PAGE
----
Going with the grain of how Scripture talks about God

Photo by Ono Kosuki on Pexels.com

I want to say a little bit more about the recent controversy concerning Gently and Lowly.  If we have discomfort about the language in the book, then it seems to be because we struggle with the language we find in Scripture. Let me pick up on one example.

In Hosea 11:8-9 God says to Israel:

How can I give you up, O Ephraim?
    How can I hand you over, O Israel?
How can I make you like Admah?
    How can I treat you like Zeboiim?
My heart recoils within me;
    my compassion grows warm and tender.
I will not execute my burning anger;
    I will not again destroy Ephraim;
for I am God and not a man,
    the Holy One in your midst,
    and I will not come in wrath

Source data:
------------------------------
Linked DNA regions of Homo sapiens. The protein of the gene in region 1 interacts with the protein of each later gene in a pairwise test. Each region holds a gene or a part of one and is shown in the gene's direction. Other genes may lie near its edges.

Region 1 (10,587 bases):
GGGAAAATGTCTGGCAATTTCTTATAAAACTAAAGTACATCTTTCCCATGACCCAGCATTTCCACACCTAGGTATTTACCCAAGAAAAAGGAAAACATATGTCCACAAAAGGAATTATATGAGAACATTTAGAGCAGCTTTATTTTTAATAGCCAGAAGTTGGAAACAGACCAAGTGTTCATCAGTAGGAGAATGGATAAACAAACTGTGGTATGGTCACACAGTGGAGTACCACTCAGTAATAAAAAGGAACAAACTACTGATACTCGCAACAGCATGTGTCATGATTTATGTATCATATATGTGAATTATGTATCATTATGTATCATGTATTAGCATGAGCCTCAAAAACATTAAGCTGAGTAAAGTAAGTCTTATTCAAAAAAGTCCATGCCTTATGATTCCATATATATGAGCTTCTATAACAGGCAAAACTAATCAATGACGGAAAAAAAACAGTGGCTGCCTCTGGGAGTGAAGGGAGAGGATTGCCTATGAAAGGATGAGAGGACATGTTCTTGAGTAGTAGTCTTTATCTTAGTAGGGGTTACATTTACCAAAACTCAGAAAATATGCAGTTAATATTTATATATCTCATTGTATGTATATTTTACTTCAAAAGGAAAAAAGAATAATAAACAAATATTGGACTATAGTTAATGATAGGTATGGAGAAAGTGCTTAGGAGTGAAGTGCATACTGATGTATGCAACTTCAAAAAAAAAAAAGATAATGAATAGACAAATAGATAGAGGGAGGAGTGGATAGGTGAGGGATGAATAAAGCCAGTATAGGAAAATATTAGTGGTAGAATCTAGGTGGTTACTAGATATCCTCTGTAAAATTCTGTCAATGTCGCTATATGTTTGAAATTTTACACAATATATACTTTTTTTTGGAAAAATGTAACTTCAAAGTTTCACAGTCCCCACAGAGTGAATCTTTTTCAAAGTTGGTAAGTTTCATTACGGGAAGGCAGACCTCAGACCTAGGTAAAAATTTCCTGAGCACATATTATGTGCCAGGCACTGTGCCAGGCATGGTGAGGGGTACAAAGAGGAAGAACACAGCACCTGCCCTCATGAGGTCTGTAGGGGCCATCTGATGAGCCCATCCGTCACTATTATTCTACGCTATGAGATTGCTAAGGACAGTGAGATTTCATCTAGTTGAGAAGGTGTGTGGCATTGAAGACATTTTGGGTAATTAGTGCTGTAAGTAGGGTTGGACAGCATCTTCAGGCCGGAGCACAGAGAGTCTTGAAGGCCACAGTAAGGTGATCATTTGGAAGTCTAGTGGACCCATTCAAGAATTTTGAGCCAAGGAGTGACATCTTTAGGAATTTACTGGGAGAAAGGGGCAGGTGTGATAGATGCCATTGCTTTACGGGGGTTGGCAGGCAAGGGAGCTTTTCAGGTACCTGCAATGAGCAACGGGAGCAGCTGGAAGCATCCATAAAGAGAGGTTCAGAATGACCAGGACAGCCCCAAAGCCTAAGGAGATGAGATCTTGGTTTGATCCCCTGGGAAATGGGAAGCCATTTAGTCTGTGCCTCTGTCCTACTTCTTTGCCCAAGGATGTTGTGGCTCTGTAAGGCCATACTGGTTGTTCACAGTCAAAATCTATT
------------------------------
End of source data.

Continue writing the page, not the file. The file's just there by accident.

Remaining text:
This is something that causes the Grace To You reviewer major problems.  He writes

Yet Ortlund seems to pit God’s compassion against His wrath in a way that implies a conflict in the mind or the will of God. Regarding God’s judgment on Israel, he writes, “Something recoils within him in sending that affliction. . . . He is—if I can put it this way without questioning his divine perfections—conflicted within himself when he sends affliction into our lives. . . . But his deepest heart is their merciful restoration” (p. 138).

Unfortunately, there is no way to do justice to God’s perfection if you imagine that He is “conflicted within himself.” Such a view of God is a clear denial of the classic doctrine of divine impassability (more on this below). It also contradicts the apostle’s statement in 2 Timothy 2:13: “He cannot deny Himself.” Conflicted within Himself? In all candor, that sounds blasphemous. Surely Ortlund has a higher view of God than that.[1]